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Socioeconomic status and COPD among low- and middle-income countries

Authors Grigsby M, Siddharthan T, Chowdhury MAH, Siddiquee A, Rubinstein A, Sobrino E, Miranda JJ, Bernabe-Ortiz A, Alam D, Checkley W

Received 22 April 2016

Accepted for publication 25 June 2016

Published 5 October 2016 Volume 2016:11(1) Pages 2497—2507


Checked for plagiarism Yes

Review by Single anonymous peer review

Peer reviewer comments 5

Editor who approved publication: Dr Richard Russell

Matthew Grigsby,1,2 Trishul Siddharthan,1 Muhammad AH Chowdhury,3 Ali Siddiquee,3 Adolfo Rubinstein,4 Edgardo Sobrino,4 J Jaime Miranda,5,6 Antonio Bernabe-Ortiz,5 Dewan Alam,7 William Checkley1,2

1Division of Pulmonary and Critical Care, School of Medicine, 2Program in Global Disease Epidemiology and Control, Department of International Health, Bloomberg School of Public Health, Johns Hopkins University, Baltimore, MD, USA; 3Centre for Control of Chronic Diseases, icddr,b, Dhaka, Bangladesh; 4Institute for Clinical Effectiveness and Health Policy, Buenos Aires, Argentina; 5CRONICAS Centre of Excellence for Chronic Diseases, Universidad Peruana Cayetano Heredia, 6Department of Medicine, School of Medicine, Universidad Peruana Cayetano Heredia, Lima, Peru; 7Faculty of Health, School of Kinesiology and Health Science, York University, Toronto, ON, Canada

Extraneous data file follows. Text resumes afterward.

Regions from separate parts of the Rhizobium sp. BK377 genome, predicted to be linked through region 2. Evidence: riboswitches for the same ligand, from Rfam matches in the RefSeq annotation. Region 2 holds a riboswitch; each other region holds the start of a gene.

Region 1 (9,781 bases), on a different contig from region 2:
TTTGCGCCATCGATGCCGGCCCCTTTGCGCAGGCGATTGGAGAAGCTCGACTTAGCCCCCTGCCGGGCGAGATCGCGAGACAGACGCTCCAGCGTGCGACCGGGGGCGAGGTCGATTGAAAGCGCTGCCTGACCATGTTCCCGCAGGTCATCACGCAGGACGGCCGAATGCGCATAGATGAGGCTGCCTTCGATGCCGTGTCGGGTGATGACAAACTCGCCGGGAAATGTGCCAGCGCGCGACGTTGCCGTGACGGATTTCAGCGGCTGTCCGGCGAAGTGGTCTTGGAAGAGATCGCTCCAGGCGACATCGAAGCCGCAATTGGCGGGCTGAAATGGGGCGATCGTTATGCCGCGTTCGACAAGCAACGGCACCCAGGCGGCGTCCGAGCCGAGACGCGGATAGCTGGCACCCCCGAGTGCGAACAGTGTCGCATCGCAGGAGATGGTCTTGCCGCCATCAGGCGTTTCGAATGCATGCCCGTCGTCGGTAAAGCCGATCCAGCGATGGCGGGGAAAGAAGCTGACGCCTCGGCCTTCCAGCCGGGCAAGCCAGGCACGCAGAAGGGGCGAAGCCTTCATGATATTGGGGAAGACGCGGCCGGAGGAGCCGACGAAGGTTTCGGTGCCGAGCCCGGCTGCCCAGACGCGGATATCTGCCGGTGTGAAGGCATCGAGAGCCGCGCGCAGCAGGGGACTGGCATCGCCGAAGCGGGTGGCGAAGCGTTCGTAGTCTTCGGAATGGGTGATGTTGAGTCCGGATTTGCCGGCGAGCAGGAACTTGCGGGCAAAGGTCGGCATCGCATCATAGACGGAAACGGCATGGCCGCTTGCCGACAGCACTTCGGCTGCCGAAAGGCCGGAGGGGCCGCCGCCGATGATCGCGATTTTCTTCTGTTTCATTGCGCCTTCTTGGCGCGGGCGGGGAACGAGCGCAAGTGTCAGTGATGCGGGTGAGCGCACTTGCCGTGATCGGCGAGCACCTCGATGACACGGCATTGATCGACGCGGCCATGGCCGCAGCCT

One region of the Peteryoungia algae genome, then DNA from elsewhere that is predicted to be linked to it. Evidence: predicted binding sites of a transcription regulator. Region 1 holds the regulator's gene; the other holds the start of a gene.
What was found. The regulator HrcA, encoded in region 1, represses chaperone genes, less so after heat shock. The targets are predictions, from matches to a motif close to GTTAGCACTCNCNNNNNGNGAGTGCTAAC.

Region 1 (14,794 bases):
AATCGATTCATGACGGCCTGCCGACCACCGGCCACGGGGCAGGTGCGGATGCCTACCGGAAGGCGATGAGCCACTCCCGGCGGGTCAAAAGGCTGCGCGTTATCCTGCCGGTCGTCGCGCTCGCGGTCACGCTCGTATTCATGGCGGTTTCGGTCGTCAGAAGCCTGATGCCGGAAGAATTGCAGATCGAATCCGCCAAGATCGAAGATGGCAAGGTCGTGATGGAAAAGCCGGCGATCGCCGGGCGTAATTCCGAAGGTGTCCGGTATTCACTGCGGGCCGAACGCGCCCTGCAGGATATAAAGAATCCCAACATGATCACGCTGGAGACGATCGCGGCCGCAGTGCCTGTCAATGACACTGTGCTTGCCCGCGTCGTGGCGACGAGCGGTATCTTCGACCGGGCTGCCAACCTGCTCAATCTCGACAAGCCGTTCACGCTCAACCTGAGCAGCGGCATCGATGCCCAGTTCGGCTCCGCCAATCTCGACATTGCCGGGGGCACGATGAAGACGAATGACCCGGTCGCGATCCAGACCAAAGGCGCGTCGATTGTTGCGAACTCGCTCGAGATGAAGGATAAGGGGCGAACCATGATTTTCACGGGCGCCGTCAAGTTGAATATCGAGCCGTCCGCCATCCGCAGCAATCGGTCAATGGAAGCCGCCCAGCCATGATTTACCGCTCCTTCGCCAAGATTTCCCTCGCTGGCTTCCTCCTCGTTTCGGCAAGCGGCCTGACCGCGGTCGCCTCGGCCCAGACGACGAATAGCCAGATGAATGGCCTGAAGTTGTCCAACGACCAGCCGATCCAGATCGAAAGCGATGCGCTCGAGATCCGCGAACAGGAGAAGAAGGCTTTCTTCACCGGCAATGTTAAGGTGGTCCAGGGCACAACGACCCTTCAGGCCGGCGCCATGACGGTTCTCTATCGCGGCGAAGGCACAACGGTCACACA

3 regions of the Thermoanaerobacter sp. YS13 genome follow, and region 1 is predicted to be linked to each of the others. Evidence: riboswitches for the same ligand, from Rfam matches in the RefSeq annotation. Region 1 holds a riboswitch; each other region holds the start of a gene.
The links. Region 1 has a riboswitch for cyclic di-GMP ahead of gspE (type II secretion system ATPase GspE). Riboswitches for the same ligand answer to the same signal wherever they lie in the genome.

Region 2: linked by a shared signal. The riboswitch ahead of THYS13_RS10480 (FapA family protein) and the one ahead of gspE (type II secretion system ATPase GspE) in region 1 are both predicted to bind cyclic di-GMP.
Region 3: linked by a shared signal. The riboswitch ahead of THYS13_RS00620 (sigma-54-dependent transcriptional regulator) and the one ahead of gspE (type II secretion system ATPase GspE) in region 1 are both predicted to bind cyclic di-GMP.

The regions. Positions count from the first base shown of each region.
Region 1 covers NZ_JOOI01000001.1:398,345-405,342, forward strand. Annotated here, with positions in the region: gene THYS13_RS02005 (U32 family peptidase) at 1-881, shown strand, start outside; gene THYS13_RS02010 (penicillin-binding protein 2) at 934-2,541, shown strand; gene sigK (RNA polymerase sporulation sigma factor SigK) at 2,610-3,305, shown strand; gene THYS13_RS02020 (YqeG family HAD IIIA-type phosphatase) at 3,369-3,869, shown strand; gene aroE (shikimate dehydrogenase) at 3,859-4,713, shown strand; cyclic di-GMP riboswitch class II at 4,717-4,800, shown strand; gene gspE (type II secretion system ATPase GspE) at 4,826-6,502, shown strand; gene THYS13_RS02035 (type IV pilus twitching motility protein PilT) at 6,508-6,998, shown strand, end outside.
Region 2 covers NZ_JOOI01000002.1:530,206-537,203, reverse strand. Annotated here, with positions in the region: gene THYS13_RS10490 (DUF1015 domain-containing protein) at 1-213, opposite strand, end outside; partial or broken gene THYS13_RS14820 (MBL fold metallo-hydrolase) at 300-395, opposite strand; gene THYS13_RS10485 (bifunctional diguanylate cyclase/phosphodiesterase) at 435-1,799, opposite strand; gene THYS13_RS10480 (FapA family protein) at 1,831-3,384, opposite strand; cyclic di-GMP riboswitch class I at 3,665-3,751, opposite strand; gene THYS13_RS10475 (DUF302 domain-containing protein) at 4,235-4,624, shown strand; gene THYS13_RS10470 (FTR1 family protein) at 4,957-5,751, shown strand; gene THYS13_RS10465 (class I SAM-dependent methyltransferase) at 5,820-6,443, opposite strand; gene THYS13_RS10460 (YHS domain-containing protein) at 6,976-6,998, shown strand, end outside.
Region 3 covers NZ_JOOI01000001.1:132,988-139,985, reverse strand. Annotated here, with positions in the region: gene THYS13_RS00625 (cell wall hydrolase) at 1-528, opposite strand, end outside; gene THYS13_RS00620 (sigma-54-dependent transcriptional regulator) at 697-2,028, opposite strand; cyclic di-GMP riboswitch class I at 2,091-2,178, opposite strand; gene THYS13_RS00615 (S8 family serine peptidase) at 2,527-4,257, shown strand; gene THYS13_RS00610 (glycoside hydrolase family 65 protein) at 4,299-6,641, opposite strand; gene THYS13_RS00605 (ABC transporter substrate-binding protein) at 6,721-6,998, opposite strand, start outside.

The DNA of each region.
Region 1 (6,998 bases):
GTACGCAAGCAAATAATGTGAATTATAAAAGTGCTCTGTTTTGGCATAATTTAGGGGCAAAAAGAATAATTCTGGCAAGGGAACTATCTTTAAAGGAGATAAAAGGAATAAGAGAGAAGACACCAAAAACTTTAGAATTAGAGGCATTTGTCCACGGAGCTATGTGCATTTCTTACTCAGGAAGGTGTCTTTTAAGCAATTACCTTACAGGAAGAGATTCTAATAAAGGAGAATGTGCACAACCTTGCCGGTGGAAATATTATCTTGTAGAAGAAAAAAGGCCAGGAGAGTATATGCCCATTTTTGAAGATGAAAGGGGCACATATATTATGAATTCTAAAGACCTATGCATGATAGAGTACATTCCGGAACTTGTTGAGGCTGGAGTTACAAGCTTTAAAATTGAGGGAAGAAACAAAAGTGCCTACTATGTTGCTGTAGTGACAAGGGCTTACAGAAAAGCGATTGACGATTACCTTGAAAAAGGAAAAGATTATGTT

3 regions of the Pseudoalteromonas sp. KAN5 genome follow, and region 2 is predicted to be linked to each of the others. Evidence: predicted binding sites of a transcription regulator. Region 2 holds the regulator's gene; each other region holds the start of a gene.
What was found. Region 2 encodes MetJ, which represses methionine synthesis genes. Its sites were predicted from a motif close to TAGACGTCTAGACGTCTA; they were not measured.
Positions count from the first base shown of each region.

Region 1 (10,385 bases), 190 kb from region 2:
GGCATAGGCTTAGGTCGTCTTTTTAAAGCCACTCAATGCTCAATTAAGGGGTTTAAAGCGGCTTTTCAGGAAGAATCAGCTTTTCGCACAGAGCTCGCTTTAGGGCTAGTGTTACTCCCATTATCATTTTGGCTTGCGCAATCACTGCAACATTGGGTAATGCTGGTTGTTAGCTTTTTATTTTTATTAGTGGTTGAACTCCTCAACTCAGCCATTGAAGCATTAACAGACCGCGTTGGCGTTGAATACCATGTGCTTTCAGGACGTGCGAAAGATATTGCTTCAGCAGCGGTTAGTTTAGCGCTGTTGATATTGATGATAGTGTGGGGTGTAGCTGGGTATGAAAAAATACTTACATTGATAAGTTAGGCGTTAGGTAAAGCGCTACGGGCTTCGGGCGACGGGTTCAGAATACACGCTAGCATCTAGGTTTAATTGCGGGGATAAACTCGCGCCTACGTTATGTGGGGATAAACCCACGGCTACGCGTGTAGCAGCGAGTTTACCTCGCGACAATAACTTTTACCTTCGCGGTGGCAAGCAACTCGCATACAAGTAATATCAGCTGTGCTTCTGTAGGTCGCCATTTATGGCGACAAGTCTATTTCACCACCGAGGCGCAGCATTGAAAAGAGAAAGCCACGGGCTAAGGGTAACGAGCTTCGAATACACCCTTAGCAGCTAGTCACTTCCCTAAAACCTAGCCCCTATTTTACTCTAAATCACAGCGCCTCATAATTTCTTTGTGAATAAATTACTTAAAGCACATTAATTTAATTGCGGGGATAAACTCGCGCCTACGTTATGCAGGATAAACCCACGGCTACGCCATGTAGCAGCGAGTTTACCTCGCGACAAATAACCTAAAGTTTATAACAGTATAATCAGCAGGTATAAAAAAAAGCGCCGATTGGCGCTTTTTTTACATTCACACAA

Background: Socioeconomic status (SES) is a strong social determinant of health. There remains a limited understanding of the association between SES and COPD prevalence among low- and middle-income countries where the majority of COPD-related morbidity and mortality occurs. We examined the association between SES and COPD prevalence using data collected in Argentina, Bangladesh, Chile, Peru, and Uruguay.
Methods: We compiled lung function, demographic, and SES data from three population-based studies for 11,042 participants aged 35–95 years. We used multivariable alternating logistic regressions to study the association between COPD prevalence and SES indicators adjusted for age, sex, self-reported daily smoking, and biomass fuel smoke exposure. Principal component analysis was performed on monthly household income, household size, and education to create a composite SES index.
Results: Overall COPD prevalence was 9.2%, ranging from 1.7% to 15.4% across sites. The adjusted odds ratio of having COPD was lower for people who completed secondary school (odds ratio [OR] =0.73, 95% CI 0.55–0.98) and lower with higher monthly household income (OR =0.96 per category, 95% CI 0.93–0.99). When combining SES factors into a composite index, we found that the odds of having COPD was greater with lower SES (interquartile OR =1.23, 95% CI 1.05–1.43) even after controlling for subject-specific factors and environmental exposures.
Conclusion: In this analysis of multiple population-based studies, lower education, lower household income, and lower composite SES index were associated with COPD. Since household income may be underestimated in population studies, adding household size and education into a composite index may provide a better surrogate for SES.

Keywords: COPD, socioeconomic status, low- and middle-income country

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